New Delhi is extremely conscious of its relationship with Beijing. Fostering this relationship is important from both an economic perspective — China is India’s largest trading partner — and from a security perspective, with recent border skirmishes in the Doklam valley between the two countries bringing them close to confrontation. As both nations now aim to diffuse tensions and improve ties, India has sought to ensure that it does not engage in activities that may be received poorly in Beijing, such as engagement in potentially provocative military exercises.
Australia has increased its participation over recent years in military exercises in the region, driven by the goal of Canberra’s 2016 Defence White Paper of increasing engagement in multinational exercises across the Indo-Pacific. However, it too has been somewhat reluctant to engage in more confrontational activities such as freedom of navigation operations (FONOPs) in the South China Sea. Like India, Australia’s interests lie in carefully balancing its relationship between the two regional powers; it is dependent on Washington’s security guarantees and China’s economic heft. As a result, it has pursued a policy of ‘strategic ambiguity’. While Canberra has recently become far more explicit in confronting China’s growing influence in the Pacific Islands, it is still seeking to avoid engaging in activities in the Indo-Pacific that may directly confront and anger China.
POKING THE DRAGON?
The growing rate of naval exercises in the region, and the closer that they are moving towards China’s disputed territorial claims in the South China Sea, risks provoking Beijing into being far more aggressive in its maritime pursuits. While exercises such as La Pérouse may not occur in disputed areas or claim to be in response to Chinese military expansionism, Beijing may see these exercises as a method of encirclement by Indo-Pacific powers and respond in kind.
This increased aggressiveness in the region could also jeopardise the careful balance that Indo-Pacific powers have sought to achieve between strategic confrontation and maintaining lucrative economic links, especially for Australia and India. While the risk of all-out conflict is limited, China may have already flexed its muscles — Australian military aircraft were attacked with lasers during a recent traverse of the extremities of the South China Sea, while Australian coal imports were reportedly restricted at the port city of Dalian, possibly in retaliation for banning state-owned telecom Huawei from participating in its 5G telecommunications network. While nations are increasingly concerned about Beijing’s territorial ambitions, they are also conscious of avoiding any activity that could result in negative economic or strategic consequences; these increased military exercises may serve to continue provoking the ire of China.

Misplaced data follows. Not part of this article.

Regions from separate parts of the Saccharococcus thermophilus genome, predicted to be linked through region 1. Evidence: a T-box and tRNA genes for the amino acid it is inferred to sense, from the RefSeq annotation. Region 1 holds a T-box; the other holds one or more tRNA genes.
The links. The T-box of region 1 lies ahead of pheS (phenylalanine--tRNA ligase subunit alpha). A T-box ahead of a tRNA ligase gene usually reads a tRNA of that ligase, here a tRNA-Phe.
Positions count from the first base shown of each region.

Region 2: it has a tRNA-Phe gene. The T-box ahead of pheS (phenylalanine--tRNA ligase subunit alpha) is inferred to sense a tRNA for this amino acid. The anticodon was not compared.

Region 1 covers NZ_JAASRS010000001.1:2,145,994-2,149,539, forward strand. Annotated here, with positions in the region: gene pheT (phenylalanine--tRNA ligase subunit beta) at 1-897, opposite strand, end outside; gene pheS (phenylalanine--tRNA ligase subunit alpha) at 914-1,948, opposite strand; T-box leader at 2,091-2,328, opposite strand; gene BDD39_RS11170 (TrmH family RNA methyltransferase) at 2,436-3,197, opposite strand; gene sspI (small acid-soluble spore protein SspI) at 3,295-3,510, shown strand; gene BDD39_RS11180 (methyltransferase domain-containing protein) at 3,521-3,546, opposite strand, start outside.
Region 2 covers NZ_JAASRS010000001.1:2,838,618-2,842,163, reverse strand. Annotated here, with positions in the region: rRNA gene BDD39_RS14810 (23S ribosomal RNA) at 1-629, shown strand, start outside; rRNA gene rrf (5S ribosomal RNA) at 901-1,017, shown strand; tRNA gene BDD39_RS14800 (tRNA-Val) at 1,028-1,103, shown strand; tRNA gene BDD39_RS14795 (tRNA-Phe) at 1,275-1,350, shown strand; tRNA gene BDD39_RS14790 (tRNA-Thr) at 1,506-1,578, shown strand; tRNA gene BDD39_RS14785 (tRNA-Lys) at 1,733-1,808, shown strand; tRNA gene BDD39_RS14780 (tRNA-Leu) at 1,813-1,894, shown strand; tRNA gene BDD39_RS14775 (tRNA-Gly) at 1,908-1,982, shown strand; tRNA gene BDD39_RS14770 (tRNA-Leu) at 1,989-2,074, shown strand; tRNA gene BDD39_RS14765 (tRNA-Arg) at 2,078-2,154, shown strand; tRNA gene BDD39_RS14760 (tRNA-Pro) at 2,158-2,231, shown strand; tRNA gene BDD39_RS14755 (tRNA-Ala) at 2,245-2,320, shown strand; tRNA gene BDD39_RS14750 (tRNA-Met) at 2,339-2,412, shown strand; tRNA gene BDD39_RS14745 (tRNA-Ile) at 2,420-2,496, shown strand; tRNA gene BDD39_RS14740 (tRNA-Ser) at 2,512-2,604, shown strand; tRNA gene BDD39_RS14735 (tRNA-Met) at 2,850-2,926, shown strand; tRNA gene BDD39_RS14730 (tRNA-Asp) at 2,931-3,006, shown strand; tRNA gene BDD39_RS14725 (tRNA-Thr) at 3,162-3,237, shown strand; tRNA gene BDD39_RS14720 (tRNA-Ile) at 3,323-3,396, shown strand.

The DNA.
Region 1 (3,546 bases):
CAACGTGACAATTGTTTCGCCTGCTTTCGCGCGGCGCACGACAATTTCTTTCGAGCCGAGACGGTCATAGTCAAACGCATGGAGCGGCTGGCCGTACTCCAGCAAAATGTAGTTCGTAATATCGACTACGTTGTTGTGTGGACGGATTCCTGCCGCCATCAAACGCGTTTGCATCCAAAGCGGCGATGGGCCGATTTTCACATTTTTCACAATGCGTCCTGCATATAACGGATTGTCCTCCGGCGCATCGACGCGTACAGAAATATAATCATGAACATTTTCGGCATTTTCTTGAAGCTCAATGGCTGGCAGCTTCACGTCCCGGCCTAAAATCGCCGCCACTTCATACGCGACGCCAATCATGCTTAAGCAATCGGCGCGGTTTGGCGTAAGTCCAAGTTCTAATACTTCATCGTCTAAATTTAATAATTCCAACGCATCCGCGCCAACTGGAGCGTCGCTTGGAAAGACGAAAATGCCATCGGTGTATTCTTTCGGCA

With key Indo-Pacific powers like India and Australia reluctant to participate in more confrontational exercises, preserving the existing maritime rules-based order and preventing Beijing’s expansionist tendencies in the East and South China Seas and along the China-India border will be difficult. While their reluctance to participate may shield them in the event of a direct confrontation, the lack of a broad regional cohesion on a FOIP strategy may hinder its effectiveness, allowing Beijing to exploit these weaknesses and drive wedges between the loose partners.
The colliding mix of interests could facilitate the emergence of new regional players over traditional ones, which has already occurred with France’s rise as a key Indo-Pacific maritime power. However, in recent years there has been growing consensus about the idea of the free and open Indo-Pacific and an increase in bilateral security engagement between partners like Australia and Japan and between India and the US. As these bilateral ties continue to develop, it is likely that there will be greater regional convergence on the concept of the FOIP. While there will be continued hesitancy in participating in more provocative naval exercises, it is likely that the already large number of naval exercises in the region will only grow in number and scale. The question that remains unanswered, however, is whether Beijing’s response will grow in kind.